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BEPPLE: The politics of pesticides

Image Credit: Compilation/Jennifer Stahn
June 12, 2015 - 7:38 AM

Soon, Kamloops could have a bylaw banning pesticides outright on lawns and flowers, but allow use on vegetable gardens and fruit trees. Or not. It is still up in the air whether the bylaw will pass or not.

Last week, city council debated Coun. Tina Lange’s motion to ban outright the application of pesticides on lawns, flowers and non-fruit trees, whether by licensed applicators or home owners. Currently in Kamloops, pesticides can only be applied to lawns and flowers by a licensed applicator. If the bylaw passed, no pesticides could be used, except on vegetable gardens and fruit trees.

Sensing this is a contentious issue, Coun. Arjun Singh made a tabling motion until further input from the public could be received. The decision on a pesticide ban has been postponed until at least July.

Now councillors will receive information supporting or opposing the ban. Supporting the ban are environmentalists and people who fear the health effects of pesticides. Opposing the ban are homeowners who want their yards to appear a certain way or want to minimize work, and those who believe the pesticides are safe to use when applied according to specifications.

Both the people who support the ban and the people who want things to remain the way they are now contacting city councillors and sharing their views.

I’m sure by the time the decision goes to council, hundreds if not thousands of emails, phone calls and letters will be received by council.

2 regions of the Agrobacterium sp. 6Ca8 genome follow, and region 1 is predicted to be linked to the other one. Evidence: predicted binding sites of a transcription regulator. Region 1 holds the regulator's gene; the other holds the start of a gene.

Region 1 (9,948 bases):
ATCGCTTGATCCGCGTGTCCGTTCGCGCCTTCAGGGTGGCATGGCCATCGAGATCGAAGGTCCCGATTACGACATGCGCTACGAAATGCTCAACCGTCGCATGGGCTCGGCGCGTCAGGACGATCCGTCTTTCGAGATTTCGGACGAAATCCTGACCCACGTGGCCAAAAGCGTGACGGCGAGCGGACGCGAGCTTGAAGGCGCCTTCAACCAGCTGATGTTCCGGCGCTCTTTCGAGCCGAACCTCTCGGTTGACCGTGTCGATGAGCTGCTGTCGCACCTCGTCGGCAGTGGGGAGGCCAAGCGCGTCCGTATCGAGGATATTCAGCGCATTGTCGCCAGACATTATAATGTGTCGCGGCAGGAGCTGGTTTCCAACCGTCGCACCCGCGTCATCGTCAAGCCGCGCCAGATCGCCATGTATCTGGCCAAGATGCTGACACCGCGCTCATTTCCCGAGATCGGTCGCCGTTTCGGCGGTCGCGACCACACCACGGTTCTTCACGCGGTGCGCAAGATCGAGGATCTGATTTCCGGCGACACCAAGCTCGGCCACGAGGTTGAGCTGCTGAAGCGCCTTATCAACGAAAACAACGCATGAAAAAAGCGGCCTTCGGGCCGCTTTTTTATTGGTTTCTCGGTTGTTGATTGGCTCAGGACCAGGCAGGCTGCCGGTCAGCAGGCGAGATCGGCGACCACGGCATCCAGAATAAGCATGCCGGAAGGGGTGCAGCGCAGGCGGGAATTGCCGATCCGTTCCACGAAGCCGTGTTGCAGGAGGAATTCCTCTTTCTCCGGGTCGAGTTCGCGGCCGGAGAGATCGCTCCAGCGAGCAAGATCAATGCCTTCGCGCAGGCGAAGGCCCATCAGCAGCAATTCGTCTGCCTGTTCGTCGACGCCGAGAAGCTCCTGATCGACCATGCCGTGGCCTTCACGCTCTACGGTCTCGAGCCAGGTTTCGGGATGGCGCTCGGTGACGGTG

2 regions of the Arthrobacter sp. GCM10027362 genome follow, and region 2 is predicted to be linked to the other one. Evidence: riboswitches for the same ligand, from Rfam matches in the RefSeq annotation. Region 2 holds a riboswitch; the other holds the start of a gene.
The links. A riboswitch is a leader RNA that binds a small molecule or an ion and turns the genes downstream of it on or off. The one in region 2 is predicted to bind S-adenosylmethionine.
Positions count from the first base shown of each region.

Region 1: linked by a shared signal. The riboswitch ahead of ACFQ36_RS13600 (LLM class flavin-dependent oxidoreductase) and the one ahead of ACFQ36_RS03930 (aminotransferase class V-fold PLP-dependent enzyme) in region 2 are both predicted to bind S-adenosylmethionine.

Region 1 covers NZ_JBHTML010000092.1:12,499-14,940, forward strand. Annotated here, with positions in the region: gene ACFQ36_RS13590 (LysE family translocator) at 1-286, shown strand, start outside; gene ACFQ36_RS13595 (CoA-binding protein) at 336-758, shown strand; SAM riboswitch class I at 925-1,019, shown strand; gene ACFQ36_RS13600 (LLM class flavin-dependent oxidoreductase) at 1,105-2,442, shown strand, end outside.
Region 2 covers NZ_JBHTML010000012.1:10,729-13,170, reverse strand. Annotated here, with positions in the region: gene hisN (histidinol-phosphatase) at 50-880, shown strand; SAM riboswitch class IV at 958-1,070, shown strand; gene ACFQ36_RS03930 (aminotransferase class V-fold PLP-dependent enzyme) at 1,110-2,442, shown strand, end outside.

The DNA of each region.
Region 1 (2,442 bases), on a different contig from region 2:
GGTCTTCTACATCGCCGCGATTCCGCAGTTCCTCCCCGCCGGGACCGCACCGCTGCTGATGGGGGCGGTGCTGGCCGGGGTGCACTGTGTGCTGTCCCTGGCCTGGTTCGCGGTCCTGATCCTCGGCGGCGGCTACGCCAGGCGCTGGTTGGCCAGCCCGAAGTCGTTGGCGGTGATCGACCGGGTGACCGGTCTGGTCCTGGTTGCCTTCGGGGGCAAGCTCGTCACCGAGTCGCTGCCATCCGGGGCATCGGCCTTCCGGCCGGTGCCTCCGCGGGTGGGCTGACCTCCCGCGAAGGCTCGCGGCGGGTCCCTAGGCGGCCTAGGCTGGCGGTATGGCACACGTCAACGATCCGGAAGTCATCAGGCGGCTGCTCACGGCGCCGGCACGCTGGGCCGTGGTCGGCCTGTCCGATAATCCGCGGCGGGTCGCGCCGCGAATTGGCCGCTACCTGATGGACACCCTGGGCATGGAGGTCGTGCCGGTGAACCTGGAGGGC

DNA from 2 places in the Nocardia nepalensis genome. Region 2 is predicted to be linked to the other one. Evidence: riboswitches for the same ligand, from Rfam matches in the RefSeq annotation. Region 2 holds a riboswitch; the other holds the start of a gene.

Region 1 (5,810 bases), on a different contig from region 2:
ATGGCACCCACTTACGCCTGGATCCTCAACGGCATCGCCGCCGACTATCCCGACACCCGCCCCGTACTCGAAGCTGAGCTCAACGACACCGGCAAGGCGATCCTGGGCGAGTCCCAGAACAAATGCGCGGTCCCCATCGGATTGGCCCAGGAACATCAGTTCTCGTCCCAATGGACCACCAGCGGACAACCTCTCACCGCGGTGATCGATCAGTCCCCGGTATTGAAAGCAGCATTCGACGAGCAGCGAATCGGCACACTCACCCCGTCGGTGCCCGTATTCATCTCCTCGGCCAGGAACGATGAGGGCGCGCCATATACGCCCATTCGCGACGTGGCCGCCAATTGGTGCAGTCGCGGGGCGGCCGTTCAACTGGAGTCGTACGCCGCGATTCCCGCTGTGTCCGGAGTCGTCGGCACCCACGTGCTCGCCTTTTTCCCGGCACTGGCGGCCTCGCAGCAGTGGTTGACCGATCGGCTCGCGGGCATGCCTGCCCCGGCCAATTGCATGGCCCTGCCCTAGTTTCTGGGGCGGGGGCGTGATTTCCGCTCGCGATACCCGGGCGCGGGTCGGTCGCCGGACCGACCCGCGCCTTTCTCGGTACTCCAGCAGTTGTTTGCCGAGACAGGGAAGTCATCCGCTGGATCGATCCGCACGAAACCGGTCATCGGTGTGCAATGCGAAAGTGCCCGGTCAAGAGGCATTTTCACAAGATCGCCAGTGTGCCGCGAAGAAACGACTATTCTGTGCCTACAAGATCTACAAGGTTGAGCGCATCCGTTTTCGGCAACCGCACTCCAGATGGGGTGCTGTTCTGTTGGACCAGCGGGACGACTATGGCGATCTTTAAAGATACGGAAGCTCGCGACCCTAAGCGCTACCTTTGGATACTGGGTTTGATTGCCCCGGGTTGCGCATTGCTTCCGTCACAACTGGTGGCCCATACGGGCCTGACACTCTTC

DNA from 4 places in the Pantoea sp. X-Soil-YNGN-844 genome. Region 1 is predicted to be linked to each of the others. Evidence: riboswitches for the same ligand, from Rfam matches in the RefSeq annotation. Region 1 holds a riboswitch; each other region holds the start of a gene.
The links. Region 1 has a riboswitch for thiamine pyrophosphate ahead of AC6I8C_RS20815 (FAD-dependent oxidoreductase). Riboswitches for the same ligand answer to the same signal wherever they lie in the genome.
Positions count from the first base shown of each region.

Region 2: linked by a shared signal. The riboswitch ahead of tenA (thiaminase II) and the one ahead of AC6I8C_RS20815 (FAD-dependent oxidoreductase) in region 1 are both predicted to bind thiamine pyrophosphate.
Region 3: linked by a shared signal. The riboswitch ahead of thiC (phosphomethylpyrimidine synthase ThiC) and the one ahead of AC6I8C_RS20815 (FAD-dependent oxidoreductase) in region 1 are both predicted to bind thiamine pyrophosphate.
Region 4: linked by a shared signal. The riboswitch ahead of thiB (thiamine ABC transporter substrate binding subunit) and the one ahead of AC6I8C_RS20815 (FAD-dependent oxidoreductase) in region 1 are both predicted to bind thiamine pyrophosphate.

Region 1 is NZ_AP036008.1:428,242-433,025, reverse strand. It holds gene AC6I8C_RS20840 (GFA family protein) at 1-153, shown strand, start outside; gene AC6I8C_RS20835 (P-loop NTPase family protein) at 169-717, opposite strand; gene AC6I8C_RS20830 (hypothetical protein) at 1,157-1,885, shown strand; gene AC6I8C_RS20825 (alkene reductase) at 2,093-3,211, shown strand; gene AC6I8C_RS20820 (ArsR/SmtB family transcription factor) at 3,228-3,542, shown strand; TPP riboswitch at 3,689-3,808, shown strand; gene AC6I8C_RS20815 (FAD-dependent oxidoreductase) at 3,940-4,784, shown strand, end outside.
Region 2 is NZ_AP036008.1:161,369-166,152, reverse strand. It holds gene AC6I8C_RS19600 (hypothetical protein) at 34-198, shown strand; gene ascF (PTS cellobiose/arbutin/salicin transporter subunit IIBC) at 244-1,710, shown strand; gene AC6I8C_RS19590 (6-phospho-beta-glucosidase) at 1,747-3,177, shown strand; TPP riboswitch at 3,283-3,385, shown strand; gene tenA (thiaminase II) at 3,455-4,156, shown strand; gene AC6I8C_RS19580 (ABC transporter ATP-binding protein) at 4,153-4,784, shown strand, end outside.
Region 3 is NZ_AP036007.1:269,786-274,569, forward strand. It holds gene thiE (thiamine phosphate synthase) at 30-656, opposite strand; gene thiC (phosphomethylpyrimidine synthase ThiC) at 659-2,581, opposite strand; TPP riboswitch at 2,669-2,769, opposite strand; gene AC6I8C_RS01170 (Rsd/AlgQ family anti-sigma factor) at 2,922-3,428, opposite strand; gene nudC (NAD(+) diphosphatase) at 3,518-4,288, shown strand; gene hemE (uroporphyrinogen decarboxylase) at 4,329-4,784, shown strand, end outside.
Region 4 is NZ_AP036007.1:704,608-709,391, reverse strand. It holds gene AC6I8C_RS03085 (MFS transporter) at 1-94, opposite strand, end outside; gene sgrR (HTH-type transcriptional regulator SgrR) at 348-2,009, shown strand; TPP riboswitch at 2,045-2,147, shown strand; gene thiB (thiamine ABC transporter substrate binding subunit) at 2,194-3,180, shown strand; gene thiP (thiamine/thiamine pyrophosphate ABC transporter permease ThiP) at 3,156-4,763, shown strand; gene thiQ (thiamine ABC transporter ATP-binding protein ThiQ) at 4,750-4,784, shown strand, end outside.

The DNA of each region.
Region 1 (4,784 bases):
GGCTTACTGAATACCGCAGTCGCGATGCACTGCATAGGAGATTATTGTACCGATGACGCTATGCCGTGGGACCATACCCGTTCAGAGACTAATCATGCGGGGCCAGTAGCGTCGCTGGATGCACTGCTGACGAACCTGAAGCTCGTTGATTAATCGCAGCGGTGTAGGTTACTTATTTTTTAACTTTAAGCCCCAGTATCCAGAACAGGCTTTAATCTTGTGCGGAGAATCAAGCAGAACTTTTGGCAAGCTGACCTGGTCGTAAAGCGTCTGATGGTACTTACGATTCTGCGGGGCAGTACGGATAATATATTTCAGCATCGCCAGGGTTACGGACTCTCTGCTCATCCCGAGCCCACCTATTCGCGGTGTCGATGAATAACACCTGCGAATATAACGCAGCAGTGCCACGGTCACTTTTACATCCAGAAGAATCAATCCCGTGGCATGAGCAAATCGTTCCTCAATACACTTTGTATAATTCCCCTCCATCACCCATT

At the end of the day, after weighing all of the input, the decision will be more about politics than it is about science. No matter who says the decision to ban pesticides or not will be made (or should be made) on science, it will be a political decision through and through.

On the one side are councillors Lange, Donovan Cavers, Dieter Dudy and Denis Walsh. All have supported environmental issues in the past, with Cavers also having run for the Green Party and Dudy operating an organic farm as well. They may be swayed to leave things as they are, but they all have supported environmental issues in the past.

On the other side are Mayor Peter Milobar and councillors Ken Christian, Marg Spina and Pat Wallace who have all traditionally been more cautious to make changes, and are seen by some on the pro-pesticide ban side as being supportive of the status quo. The current bylaw is a compromise between what those wanting no restrictions on use and those wanting a ban.

These four council members are likely to be least likely to want to change how things are.
In the middle is Coun. Singh. It’s not clear at this point which way he is leaning. There are people on either side of the debate who have compelling arguments.

My experience is that science cannot win the day. In the end, people vote based on their own values and the values of the broader community. In the end, the bylaw will pass if the majority of council believes it serves the good and will of the community.

It will be a close vote, I’m sure.

— Nancy Bepple is a recovering politician and local news junkie. She expects she will never recover from her love of the banjo.

News from © InfoTel News Ltd, 2015
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